FIG. 10 illustrates an example illustration of a user’s view when interfacing the system 100 in an augmented reality mode. As shown in FIG. 10, the user sees the local, physical environment (i.e., a city having multiple buildings) as well as a virtual character 1010 (i.e., virtual object). The position of the virtual character 1010 may be triggered by a 2D visual target (for example, a billboard, postcard or magazine) and/or one or more 3D reference frames such as buildings, cars, people, animals, airplanes, portions of a building, and/or any 3D physical object, virtual object, and/or combinations thereof. In the example illustrated in FIG. 10, the known position of the buildings in the city may provide the registration fiducials and/or information and key features for rendering the virtual character 1010. Additionally, the user’s geospatial location (e.g., provided by GPS, attitude/position sensors, etc.) or mobile location relative to the buildings, may comprise data used by the computing network 105 to trigger the transmission of data used to display the virtual character(s) 1010. In some embodiments, the data used to display the virtual character 1010 may comprise the rendered character 1010 and/or instructions (to be carried out by the gateway component 140 and/or user device 120) for rendering the virtual character 1010 or portions thereof. In some embodiments, if the geospatial location of the user is unavailable or unknown, a server 110, gateway component 140, and/or user device 120 may still display the virtual object 1010 using an estimation algorithm that estimates where particular virtual objects and/or physical objects may be located, using the user’s last known position as a function of time and/or other parameters. This may also be used to determine the position of any virtual objects should the user’s sensors become occluded and/or experience other malfunctions.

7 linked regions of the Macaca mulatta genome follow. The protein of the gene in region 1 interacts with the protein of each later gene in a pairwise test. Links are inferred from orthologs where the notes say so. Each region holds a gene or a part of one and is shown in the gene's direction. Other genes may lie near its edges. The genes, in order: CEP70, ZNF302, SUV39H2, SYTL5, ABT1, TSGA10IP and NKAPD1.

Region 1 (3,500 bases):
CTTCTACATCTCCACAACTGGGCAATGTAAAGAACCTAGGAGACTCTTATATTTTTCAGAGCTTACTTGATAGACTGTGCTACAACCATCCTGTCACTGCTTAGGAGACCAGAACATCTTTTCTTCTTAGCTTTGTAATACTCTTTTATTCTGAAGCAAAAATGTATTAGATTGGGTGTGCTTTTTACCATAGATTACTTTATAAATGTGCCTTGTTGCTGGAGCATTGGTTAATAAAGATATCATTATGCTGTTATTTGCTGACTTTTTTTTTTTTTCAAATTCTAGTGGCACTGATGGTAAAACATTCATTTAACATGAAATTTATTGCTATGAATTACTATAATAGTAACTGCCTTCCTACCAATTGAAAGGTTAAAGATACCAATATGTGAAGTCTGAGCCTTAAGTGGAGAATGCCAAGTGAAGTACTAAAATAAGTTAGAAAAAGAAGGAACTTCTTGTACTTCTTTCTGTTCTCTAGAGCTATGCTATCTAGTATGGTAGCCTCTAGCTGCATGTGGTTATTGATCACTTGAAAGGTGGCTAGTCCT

In some embodiments, virtual characters or virtual objects may comprise a virtual statue, wherein the rendering of the virtual statue is triggered by a physical object. For example, referring now to FIG. 11, a virtual statue 1110 may be triggered by a real, physical platform 1120. The triggering of the statue 1110 may be in response to a visual object or feature (e.g., fiducials, design features, geometry, patterns, physical location, altitude, etc.) detected by the user device or other components of the system 100. When the user views the platform 1120 without the user device, the user sees the platform 1120 with no statue 1110. However, when the user views the platform 1120 through the user device, the user sees the statue 1110 on the platform 1120 as shown in FIG. 11. The statue 1110 is a virtual object and, therefore, may be stationary, animated, change over time or with respect to the user’s viewing position, or even change depending upon which particular user is viewing the statue 1110. For example, if the user is a small child, the statue may be a dog; yet, if the viewer is an adult male, the statue may be a large robot as shown in FIG. 11. These are examples of user dependent and/or state dependent experiences. This will enable one or more users to perceive one or more virtual objects alone and/or in combination with physical objects and experience customized and personalized versions of the virtual objects. The statue 1110 (or portions thereof) may be rendered by various components of the system including, for example, software/firmware installed on the user device. Using data indicating the location and attitude of the user device, in combination with the registration features of the virtual object (i.e., statue 1110), the virtual object (i.e., statue 1110) forms a relationship with the physical object (i.e., platform 1120). For example, the relationship between one or more virtual objects with one or more physical objects may be a function of distance, positioning, time, geo-location, proximity to one or more other virtual objects, and/or any other functional relationship that includes virtual and/or physical data of any kind. In some embodiments, image recognition software in the user device may further enhance the digital-to-physical object relationship.